Members of Israel's LGBT community went on strike on Sunday to protest new surrogacy laws that exclude gay fathers.
The new law widens access to surrogacy which was previously limited to heterosexual married couples. The bill allowing single women and lesbians to access surrogacy legally within Israel was passed on 18 July by the Knesset, but an amendment put forward by MK Amir Ohana from the Prime Minister's Likud party to allow single men the same access was rejected.
'This is the 21st century,' said MK Itzik Shmuli from the Zionist Union party. 'People are not seated at the back of the bus because of the colour of their skin, and they will not be deprived of the right to be parents because of their orientation.'
Prime Minister Benjamin Netanyahu said that he supports gay and single men's right to have children, but later voted against the amendment.
'Today we voted in favour of a law for mothers. I told MK Ohana ahead of time that I would not support his current amendment because it would topple the law and then mothers would not have access to surrogacy. Despite that, I said that if he introduces a law for fathers I will support it,' said Netanyahu.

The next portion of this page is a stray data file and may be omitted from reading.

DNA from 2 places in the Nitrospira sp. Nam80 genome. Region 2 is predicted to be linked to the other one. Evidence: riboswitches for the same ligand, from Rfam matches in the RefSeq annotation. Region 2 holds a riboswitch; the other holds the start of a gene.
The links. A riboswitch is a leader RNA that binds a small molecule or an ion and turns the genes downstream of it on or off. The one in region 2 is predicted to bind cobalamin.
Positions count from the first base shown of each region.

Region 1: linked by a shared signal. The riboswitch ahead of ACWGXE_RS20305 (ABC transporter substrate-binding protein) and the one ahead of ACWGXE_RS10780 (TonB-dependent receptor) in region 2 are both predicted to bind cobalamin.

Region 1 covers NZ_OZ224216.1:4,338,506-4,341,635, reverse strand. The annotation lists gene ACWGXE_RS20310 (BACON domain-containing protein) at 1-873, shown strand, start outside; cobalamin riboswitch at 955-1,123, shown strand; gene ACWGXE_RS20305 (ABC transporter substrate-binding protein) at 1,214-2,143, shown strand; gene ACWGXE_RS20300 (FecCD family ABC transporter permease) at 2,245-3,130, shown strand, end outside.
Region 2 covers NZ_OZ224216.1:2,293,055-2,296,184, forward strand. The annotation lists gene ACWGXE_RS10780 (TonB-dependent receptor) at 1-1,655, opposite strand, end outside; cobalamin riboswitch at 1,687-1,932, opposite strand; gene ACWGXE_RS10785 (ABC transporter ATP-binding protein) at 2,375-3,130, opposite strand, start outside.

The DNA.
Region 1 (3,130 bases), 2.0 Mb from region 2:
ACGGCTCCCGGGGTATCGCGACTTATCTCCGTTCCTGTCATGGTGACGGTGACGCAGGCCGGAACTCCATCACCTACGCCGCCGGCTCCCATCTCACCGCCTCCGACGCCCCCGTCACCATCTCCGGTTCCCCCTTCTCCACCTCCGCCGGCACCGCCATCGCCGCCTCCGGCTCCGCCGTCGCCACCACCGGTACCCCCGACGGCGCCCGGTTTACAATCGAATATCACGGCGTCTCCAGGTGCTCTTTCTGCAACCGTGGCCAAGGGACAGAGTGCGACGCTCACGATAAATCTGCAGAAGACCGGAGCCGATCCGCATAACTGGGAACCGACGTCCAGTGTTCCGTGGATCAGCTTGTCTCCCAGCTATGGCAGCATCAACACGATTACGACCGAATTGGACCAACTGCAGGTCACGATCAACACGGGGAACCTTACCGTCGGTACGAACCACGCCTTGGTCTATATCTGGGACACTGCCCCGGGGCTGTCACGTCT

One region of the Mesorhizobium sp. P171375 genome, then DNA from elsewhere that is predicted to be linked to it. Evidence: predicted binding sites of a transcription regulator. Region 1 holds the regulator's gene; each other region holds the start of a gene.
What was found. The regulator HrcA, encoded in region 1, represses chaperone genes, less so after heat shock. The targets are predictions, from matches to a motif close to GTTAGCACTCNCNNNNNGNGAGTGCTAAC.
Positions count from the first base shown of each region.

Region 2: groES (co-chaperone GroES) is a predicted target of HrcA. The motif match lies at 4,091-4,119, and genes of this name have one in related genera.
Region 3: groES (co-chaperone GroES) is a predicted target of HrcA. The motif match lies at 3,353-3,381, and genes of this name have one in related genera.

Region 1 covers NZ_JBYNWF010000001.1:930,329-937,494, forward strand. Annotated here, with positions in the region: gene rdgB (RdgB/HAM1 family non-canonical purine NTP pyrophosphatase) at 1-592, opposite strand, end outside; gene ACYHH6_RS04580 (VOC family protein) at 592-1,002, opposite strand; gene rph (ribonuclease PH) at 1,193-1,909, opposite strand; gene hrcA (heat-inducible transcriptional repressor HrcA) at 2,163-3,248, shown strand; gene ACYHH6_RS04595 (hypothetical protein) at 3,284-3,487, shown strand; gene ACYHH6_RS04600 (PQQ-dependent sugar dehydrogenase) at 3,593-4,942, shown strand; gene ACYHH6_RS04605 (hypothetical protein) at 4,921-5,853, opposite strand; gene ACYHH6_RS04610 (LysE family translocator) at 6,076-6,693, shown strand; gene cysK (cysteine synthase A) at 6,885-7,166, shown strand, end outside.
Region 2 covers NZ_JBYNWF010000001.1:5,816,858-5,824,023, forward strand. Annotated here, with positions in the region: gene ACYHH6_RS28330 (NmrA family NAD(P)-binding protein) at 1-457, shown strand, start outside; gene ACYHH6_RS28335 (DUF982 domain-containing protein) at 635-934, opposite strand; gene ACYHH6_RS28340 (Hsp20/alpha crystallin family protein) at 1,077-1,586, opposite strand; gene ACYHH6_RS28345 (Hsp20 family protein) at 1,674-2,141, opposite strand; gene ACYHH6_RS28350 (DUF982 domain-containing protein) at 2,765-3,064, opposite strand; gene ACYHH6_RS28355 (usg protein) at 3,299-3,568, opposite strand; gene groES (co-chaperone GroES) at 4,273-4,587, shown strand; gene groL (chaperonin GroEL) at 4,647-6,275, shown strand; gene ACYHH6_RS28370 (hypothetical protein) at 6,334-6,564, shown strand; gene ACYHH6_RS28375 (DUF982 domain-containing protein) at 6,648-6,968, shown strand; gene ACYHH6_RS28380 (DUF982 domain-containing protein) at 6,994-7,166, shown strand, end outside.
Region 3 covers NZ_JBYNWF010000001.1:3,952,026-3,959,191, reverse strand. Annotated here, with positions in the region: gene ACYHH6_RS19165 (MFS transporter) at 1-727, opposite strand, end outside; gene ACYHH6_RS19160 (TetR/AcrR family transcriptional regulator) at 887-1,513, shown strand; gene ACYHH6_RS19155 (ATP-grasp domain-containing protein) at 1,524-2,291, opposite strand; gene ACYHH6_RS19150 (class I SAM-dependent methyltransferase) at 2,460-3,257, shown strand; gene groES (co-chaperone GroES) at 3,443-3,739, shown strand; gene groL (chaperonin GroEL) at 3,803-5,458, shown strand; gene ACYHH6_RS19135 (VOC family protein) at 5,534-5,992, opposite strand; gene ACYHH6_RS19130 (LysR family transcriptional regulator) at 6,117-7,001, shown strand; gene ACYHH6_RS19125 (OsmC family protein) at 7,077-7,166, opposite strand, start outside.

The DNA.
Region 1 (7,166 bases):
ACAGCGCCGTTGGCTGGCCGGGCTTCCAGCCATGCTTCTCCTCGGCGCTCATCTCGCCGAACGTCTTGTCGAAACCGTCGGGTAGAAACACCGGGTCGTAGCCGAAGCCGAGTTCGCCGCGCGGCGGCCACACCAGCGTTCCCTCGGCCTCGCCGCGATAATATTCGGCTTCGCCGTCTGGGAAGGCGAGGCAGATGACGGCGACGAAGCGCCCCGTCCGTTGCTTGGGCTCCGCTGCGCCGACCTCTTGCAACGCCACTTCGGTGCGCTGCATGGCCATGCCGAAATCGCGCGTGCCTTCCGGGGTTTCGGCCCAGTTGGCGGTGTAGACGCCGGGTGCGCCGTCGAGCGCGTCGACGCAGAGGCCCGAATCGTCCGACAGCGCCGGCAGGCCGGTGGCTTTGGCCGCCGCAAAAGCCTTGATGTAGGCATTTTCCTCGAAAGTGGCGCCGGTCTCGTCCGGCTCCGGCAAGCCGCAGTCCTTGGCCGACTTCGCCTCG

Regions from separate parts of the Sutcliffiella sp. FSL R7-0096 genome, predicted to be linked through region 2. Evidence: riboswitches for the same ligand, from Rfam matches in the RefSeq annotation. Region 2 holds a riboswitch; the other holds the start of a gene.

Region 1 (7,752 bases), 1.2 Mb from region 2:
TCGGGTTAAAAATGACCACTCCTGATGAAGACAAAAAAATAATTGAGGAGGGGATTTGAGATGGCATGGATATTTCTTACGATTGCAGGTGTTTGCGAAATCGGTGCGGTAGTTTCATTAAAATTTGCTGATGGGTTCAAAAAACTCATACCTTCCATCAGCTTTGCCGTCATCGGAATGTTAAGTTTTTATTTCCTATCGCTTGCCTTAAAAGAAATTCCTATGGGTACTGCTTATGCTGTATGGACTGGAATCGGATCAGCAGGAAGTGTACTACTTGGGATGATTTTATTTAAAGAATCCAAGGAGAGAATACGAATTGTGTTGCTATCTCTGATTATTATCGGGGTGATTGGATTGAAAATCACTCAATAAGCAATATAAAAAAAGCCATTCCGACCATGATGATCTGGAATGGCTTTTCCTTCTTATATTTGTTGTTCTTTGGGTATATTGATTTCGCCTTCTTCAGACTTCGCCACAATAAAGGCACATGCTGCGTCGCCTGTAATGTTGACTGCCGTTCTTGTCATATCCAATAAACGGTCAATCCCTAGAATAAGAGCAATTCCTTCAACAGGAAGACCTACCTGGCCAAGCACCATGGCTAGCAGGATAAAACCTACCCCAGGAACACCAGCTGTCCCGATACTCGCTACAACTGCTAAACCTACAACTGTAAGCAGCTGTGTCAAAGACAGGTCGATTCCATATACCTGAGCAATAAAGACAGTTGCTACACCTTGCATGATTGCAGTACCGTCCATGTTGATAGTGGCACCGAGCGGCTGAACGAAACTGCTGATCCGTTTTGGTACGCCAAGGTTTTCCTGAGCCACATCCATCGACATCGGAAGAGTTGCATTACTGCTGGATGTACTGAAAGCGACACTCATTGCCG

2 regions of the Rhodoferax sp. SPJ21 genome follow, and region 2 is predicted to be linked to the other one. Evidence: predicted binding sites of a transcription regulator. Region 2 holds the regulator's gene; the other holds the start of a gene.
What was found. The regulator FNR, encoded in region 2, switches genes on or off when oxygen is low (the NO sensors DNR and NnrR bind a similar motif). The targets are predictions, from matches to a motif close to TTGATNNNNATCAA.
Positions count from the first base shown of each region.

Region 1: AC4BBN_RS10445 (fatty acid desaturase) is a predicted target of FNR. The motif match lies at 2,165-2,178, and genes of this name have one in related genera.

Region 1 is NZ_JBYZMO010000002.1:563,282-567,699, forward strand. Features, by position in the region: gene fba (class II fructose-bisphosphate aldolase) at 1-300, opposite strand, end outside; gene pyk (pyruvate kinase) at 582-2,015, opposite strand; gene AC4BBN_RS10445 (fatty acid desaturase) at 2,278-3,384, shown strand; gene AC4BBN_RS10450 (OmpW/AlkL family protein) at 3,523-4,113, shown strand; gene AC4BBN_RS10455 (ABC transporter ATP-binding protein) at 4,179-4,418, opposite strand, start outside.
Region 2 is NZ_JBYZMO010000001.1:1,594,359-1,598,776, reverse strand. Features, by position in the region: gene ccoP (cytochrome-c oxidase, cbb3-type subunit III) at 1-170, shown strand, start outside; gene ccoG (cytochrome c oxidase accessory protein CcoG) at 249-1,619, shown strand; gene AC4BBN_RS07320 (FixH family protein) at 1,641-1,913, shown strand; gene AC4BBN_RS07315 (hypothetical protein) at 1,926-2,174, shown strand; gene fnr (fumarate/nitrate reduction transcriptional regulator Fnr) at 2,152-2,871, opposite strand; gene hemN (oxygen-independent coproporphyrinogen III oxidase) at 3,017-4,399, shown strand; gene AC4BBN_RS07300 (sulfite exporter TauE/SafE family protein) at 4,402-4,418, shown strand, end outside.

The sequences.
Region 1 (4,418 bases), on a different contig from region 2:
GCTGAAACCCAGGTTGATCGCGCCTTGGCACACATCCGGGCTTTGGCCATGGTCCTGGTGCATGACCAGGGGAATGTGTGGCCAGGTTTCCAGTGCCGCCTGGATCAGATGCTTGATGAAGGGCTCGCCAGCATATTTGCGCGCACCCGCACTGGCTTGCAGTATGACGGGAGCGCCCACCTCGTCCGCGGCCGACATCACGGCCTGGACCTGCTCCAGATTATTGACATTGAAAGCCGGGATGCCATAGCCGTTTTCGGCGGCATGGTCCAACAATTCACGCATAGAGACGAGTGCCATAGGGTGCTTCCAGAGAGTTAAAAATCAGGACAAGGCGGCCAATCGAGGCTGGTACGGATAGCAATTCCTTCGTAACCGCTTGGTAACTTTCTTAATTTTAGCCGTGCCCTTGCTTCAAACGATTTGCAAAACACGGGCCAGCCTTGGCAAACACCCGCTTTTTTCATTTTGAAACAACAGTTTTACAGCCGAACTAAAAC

Gay men may seek surrogacy outside Israel but the cost is prohibitive for many families. Some employers have been quick to offer payments of 60,000 Israeli shekels (around £12,500) to employees who need surrogacy to grow their families, but surrogacy in Israel is likely to cost around 200,000 Israeli shekels and international surrogacy can be substantially more.
On 22 July, tens of thousands of protesters gathered in Tel Aviv, which is known for its gay culture, and smaller protests took place in Jerusalem and other cities.
Netanyahu has been criticised widely for appearing to change his mind on the issue. Tyler Gregory of A Wider Bridge, a US-based organisation that supports Israel's LGBTQ community, said:
'The ability of the ultra-Orthodox parties within the government to force a vote on anti-gay legislation is yet another instance of the Israeli government highlighting its support of LGBTQ rights abroad while harming LGBTQ people at home by prioritizing coalition politics over people's lives.'